The lack of a clear cut and independent criteria for site selection for data centers in the 1990s meant that most of them continued to be viewed as simply another component of real estate. Consequently, owners focused on finding the cheapest site close to where they were headquartered to locate their data centers. This resulted in some large data centers being sited in flood plains, in the middle of Tornado Alley or in hurricane prone areas—places that would now be rejected for their excessive risk factors.
Tier Framework Introduced
The early 1990s also ushered in the first framework for classifying data centers based on their need for security and redundancy, ranging from Tier 1 through 4. This system was designed to provide a broad context in which owners could approach their data center design and programming. Even with this new framework, however, owners were often ending up with data centers that did not necessarily meet their long-term business objectives. There was often a misalignment in approach between the Facilities groups and the IT groups within corporations, both of whom had a say in the development of a company’s data center. As a result, during the early 2000s some data centers were already at maximum capacity the day they opened their doors, while others were completely oversized and underutilized.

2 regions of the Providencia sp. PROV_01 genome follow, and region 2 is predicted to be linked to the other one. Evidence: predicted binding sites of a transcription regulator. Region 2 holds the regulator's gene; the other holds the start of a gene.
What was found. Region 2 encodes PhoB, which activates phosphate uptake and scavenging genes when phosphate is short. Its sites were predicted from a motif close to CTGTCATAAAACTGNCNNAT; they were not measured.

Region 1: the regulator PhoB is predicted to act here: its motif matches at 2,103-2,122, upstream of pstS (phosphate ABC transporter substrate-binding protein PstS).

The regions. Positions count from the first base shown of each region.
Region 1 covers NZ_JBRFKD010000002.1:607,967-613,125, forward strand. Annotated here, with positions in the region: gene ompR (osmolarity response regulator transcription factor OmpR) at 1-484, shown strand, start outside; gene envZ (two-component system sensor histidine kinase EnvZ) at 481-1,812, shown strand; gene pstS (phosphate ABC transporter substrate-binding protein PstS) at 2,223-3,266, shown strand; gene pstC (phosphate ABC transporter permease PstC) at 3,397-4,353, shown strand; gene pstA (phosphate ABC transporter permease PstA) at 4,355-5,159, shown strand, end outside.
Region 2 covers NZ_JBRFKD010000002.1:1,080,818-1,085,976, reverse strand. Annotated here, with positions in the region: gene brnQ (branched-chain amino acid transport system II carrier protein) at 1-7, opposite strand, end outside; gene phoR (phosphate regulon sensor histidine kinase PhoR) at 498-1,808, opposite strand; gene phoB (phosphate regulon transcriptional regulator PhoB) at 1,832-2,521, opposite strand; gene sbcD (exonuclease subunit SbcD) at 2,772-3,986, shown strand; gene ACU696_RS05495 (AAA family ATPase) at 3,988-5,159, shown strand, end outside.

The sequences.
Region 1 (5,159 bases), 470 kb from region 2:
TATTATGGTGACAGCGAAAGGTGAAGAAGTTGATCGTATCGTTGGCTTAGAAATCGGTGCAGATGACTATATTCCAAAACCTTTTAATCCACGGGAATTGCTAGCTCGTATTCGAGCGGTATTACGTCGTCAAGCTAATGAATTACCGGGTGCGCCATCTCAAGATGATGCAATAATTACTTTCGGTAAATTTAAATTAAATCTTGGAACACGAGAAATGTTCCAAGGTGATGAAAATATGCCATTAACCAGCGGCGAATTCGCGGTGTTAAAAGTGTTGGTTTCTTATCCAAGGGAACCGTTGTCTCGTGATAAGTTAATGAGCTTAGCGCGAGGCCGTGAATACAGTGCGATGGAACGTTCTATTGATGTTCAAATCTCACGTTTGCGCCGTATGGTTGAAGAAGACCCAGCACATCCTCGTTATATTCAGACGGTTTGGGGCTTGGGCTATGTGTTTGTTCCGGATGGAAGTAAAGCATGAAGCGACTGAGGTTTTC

The disconnect between data center capacity and actual utilization was just one factor that became apparent and helped drive a change in how owners started to rethink the data center delivery process. Another driver was the explosion in higher end applications coming to market, such as YouTube, Skype, Tango and Cloud technology. These data hungry applications required more servers in the data centers, and more servers consumed more power. In fact, a report issued by the Environmental Protection Agency a few years ago estimated that the consumption of power by data centers in the U.S. accounted for a full 1.5% of total electricity usage in the United States by 2006. It quickly became apparent that power was one of the leading drivers behind the cost of data centers, so technology companies that had the choice as to where they would site their facilities began looking for locations that offered cheaper and more reliable power sources.